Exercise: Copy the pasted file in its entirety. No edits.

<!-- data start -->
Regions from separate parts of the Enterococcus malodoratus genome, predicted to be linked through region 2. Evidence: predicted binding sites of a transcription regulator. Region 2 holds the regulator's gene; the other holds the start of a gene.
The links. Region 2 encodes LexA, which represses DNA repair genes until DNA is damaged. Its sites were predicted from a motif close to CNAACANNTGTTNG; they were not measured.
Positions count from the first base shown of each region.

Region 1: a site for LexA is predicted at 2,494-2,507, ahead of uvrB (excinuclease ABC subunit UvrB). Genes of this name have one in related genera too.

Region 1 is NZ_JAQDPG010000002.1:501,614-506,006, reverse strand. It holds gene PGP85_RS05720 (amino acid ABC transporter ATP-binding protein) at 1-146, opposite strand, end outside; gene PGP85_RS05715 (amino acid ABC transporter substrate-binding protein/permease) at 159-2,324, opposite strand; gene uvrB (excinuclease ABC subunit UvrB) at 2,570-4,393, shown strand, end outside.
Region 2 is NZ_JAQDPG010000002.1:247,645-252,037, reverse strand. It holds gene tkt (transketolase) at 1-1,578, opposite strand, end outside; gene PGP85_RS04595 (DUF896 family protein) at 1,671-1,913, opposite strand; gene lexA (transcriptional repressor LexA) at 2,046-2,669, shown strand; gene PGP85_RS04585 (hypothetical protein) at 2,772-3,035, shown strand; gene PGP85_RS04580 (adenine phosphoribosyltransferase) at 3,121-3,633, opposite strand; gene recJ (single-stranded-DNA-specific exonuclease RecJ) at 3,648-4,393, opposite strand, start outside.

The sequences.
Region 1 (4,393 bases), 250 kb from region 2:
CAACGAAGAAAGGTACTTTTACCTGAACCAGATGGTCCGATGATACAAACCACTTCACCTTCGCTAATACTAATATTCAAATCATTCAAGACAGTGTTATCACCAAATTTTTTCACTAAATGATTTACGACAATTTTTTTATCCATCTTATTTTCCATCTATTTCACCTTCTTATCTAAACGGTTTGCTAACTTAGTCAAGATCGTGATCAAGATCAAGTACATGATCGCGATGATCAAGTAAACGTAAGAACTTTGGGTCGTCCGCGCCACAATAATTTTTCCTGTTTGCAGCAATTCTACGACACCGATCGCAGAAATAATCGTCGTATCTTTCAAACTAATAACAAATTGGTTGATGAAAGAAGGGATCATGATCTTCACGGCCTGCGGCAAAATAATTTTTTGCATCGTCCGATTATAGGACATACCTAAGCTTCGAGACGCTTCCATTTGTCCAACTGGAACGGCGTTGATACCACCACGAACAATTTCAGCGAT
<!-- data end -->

Regions from separate parts of the Enterococcus malodoratus genome, predicted to be linked through region 2. Evidence: predicted binding sites of a transcription regulator. Region 2 holds the regulator's gene; the other holds the start of a gene.
The links. Region 2 encodes LexA, which represses DNA repair genes until DNA is damaged. Its sites were predicted from a motif close to CNAACANNTGTTNG; they were not measured.
Positions count from the first base shown of each region.

Region 1: a site for LexA is predicted at 2,494-2,507, ahead of uvrB (excinuclease ABC subunit UvrB). Genes of this name have one in related genera too.

Region 1 is NZ_JAQDPG010000002.1:501,614-506,006, reverse strand. It holds gene PGP85_RS05720 (amino acid ABC transporter ATP-binding protein) at 1-146, opposite strand, end outside; gene PGP85_RS05715 (amino acid ABC transporter substrate-binding protein/permease) at 159-2,324, opposite strand; gene uvrB (excinuclease ABC subunit UvrB) at 2,570-4,393, shown strand, end outside.
Region 2 is NZ_JAQDPG010000002.1:247,645-252,037, reverse strand. It holds gene tkt (transketolase) at 1-1,578, opposite strand, end outside; gene PGP85_RS04595 (DUF896 family protein) at 1,671-1,913, opposite strand; gene lexA (transcriptional repressor LexA) at 2,046-2,669, shown strand; gene PGP85_RS04585 (hypothetical protein) at 2,772-3,035, shown strand; gene PGP85_RS04580 (adenine phosphoribosyltransferase) at 3,121-3,633, opposite strand; gene recJ (single-stranded-DNA-specific exonuclease RecJ) at 3,648-4,393, opposite strand, start outside.

The sequences.
Region 1 (4,393 bases), 250 kb from region 2:
CAACGAAGAAAGGTACTTTTACCTGAACCAGATGGTCCGATGATACAAACCACTTCACCTTCGCTAATACTAATATTCAAATCATTCAAGACAGTGTTATCACCAAATTTTTTCACTAAATGATTTACGACAATTTTTTTATCCATCTTATTTTCCATCTATTTCACCTTCTTATCTAAACGGTTTGCTAACTTAGTCAAGATCGTGATCAAGATCAAGTACATGATCGCGATGATCAAGTAAACGTAAGAACTTTGGGTCGTCCGCGCCACAATAATTTTTCCTGTTTGCAGCAATTCTACGACACCGATCGCAGAAATAATCGTCGTATCTTTCAAACTAATAACAAATTGGTTGATGAAAGAAGGGATCATGATCTTCACGGCCTGCGGCAAAATAATTTTTTGCATCGTCCGATTATAGGACATACCTAAGCTTCGAGACGCTTCCATTTGTCCAACTGGAACGGCGTTGATACCACCACGAACAATTTCAGCGAT